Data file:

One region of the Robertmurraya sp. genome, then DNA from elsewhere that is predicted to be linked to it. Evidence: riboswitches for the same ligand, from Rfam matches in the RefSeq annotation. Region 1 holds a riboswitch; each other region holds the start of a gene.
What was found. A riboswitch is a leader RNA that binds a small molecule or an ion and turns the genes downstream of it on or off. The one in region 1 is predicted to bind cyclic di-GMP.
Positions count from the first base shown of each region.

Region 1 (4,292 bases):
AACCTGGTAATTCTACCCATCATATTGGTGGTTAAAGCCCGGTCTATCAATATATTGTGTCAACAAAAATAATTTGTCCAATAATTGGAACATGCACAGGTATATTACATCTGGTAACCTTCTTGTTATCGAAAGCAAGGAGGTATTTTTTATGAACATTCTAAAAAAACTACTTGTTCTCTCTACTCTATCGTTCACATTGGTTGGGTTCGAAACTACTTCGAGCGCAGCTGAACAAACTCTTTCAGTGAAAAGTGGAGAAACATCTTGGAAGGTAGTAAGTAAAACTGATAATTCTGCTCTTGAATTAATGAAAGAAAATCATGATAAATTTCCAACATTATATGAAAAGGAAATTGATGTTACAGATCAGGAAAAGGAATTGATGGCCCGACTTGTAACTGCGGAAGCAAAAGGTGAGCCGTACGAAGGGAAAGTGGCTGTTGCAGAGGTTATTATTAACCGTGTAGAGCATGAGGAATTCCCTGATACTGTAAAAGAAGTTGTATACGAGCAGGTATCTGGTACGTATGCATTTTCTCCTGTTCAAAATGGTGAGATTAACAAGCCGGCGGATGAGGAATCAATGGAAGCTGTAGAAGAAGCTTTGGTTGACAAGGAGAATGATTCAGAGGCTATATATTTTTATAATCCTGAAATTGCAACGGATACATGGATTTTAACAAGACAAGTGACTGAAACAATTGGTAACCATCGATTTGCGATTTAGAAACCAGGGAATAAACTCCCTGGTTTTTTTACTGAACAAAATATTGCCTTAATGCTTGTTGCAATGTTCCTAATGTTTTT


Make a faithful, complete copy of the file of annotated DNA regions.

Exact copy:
One region of the Robertmurraya sp. genome, then DNA from elsewhere that is predicted to be linked to it. Evidence: riboswitches for the same ligand, from Rfam matches in the RefSeq annotation. Region 1 holds a riboswitch; each other region holds the start of a gene.
What was found. A riboswitch is a leader RNA that binds a small molecule or an ion and turns the genes downstream of it on or off. The one in region 1 is predicted to bind cyclic di-GMP.
Positions count from the first base shown of each region.

Region 1 (4,292 bases):
AACCTGGTAATTCTACCCATCATATTGGTGGTTAAAGCCCGGTCTATCAATATATTGTGTCAACAAAAATAATTTGTCCAATAATTGGAACATGCACAGGTATATTACATCTGGTAACCTTCTTGTTATCGAAAGCAAGGAGGTATTTTTTATGAACATTCTAAAAAAACTACTTGTTCTCTCTACTCTATCGTTCACATTGGTTGGGTTCGAAACTACTTCGAGCGCAGCTGAACAAACTCTTTCAGTGAAAAGTGGAGAAACATCTTGGAAGGTAGTAAGTAAAACTGATAATTCTGCTCTTGAATTAATGAAAGAAAATCATGATAAATTTCCAACATTATATGAAAAGGAAATTGATGTTACAGATCAGGAAAAGGAATTGATGGCCCGACTTGTAACTGCGGAAGCAAAAGGTGAGCCGTACGAAGGGAAAGTGGCTGTTGCAGAGGTTATTATTAACCGTGTAGAGCATGAGGAATTCCCTGATACTGTAAAAGAAGTTGTATACGAGCAGGTATCTGGTACGTATGCATTTTCTCCTGTTCAAAATGGTGAGATTAACAAGCCGGCGGATGAGGAATCAATGGAAGCTGTAGAAGAAGCTTTGGTTGACAAGGAGAATGATTCAGAGGCTATATATTTTTATAATCCTGAAATTGCAACGGATACATGGATTTTAACAAGACAAGTGACTGAAACAATTGGTAACCATCGATTTGCGATTTAGAAACCAGGGAATAAACTCCCTGGTTTTTTTACTGAACAAAATATTGCCTTAATGCTTGTTGCAATGTTCCTAATGTTTTT